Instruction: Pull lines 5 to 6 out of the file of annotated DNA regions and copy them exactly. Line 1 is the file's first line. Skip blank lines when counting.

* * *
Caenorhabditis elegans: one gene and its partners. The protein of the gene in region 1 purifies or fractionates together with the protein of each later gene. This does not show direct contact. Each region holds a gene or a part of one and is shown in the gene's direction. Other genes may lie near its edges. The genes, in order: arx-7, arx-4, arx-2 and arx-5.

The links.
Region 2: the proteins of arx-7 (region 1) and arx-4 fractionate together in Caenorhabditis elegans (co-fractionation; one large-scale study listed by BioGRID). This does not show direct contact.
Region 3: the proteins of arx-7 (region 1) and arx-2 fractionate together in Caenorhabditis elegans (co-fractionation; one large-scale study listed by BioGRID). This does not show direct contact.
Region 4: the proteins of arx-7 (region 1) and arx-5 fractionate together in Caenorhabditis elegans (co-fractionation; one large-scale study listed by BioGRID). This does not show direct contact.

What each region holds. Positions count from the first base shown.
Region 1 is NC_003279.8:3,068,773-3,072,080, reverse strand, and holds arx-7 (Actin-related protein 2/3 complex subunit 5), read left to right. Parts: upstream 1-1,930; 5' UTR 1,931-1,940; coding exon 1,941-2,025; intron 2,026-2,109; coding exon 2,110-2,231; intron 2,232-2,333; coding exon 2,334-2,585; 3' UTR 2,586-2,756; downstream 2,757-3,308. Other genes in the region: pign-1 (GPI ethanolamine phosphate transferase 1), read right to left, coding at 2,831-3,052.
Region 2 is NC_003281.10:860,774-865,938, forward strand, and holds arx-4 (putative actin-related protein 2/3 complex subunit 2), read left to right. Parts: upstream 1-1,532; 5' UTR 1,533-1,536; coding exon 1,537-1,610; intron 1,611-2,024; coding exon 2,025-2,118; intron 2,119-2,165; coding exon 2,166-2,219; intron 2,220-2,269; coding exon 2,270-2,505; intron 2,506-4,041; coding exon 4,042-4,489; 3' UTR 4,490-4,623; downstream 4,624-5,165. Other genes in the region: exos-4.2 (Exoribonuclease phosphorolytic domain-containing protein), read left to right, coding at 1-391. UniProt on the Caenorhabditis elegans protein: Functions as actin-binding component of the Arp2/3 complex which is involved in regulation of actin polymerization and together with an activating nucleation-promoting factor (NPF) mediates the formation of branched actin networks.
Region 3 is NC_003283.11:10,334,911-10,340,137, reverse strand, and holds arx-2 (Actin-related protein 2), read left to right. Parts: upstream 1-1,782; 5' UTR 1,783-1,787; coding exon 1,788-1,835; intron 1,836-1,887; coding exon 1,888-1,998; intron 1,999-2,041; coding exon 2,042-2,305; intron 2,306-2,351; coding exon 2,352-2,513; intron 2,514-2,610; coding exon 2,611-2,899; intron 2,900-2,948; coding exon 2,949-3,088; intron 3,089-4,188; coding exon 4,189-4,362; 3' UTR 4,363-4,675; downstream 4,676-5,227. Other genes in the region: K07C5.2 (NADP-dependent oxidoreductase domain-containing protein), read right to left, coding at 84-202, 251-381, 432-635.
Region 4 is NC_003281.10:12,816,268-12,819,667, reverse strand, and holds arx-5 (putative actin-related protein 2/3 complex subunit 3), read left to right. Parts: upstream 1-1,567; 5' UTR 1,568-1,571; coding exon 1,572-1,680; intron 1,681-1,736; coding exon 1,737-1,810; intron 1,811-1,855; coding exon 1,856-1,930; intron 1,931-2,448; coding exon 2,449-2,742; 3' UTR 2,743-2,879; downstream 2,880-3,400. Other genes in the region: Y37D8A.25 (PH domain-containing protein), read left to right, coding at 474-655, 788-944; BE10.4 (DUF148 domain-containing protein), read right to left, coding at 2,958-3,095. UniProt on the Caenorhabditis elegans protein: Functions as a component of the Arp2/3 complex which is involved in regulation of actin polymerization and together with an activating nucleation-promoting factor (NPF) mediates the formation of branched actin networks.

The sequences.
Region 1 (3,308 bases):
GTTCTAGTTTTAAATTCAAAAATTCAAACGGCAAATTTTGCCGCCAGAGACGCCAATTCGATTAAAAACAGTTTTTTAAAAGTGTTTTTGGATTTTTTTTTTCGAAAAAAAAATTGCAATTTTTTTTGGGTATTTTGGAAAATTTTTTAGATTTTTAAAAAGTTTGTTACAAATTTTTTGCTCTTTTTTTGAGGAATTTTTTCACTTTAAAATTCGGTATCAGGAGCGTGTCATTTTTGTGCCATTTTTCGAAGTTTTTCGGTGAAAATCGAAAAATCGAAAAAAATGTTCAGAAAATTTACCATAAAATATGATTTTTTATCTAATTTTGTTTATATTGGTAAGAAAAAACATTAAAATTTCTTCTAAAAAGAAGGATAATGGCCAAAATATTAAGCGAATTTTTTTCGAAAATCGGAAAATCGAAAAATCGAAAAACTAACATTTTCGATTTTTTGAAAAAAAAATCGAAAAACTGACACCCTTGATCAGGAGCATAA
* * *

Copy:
Region 4: the proteins of arx-7 (region 1) and arx-5 fractionate together in Caenorhabditis elegans (co-fractionation; one large-scale study listed by BioGRID). This does not show direct contact.

What each region holds. Positions count from the first base shown.